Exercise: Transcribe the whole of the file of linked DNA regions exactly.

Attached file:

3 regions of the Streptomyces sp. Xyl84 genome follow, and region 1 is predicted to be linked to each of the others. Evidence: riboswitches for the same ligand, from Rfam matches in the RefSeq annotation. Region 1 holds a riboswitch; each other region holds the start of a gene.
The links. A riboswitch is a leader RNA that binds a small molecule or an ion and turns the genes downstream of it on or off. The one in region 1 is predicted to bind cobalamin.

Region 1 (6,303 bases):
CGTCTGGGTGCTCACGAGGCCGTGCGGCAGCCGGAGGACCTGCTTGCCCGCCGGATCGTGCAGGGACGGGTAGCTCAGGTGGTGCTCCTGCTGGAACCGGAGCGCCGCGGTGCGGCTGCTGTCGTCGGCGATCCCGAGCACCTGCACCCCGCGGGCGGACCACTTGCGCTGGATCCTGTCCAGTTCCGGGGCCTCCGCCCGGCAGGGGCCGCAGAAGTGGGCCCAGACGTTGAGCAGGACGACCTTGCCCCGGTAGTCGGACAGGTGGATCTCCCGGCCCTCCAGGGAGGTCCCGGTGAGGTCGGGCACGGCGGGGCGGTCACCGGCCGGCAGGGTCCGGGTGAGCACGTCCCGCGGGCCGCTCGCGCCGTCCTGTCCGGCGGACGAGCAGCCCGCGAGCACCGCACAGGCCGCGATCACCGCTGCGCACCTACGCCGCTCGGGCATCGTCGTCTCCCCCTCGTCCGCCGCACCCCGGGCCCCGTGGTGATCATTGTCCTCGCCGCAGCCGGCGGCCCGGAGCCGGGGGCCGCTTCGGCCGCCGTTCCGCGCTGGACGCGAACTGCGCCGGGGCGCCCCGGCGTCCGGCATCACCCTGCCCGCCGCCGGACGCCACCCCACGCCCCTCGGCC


3 regions of the Streptomyces sp. Xyl84 genome follow, and region 1 is predicted to be linked to each of the others. Evidence: riboswitches for the same ligand, from Rfam matches in the RefSeq annotation. Region 1 holds a riboswitch; each other region holds the start of a gene.
The links. A riboswitch is a leader RNA that binds a small molecule or an ion and turns the genes downstream of it on or off. The one in region 1 is predicted to bind cobalamin.

Region 1 (6,303 bases):
CGTCTGGGTGCTCACGAGGCCGTGCGGCAGCCGGAGGACCTGCTTGCCCGCCGGATCGTGCAGGGACGGGTAGCTCAGGTGGTGCTCCTGCTGGAACCGGAGCGCCGCGGTGCGGCTGCTGTCGTCGGCGATCCCGAGCACCTGCACCCCGCGGGCGGACCACTTGCGCTGGATCCTGTCCAGTTCCGGGGCCTCCGCCCGGCAGGGGCCGCAGAAGTGGGCCCAGACGTTGAGCAGGACGACCTTGCCCCGGTAGTCGGACAGGTGGATCTCCCGGCCCTCCAGGGAGGTCCCGGTGAGGTCGGGCACGGCGGGGCGGTCACCGGCCGGCAGGGTCCGGGTGAGCACGTCCCGCGGGCCGCTCGCGCCGTCCTGTCCGGCGGACGAGCAGCCCGCGAGCACCGCACAGGCCGCGATCACCGCTGCGCACCTACGCCGCTCGGGCATCGTCGTCTCCCCCTCGTCCGCCGCACCCCGGGCCCCGTGGTGATCATTGTCCTCGCCGCAGCCGGCGGCCCGGAGCCGGGGGCCGCTTCGGCCGCCGTTCCGCGCTGGACGCGAACTGCGCCGGGGCGCCCCGGCGTCCGGCATCACCCTGCCCGCCGCCGGACGCCACCCCACGCCCCTCGGCC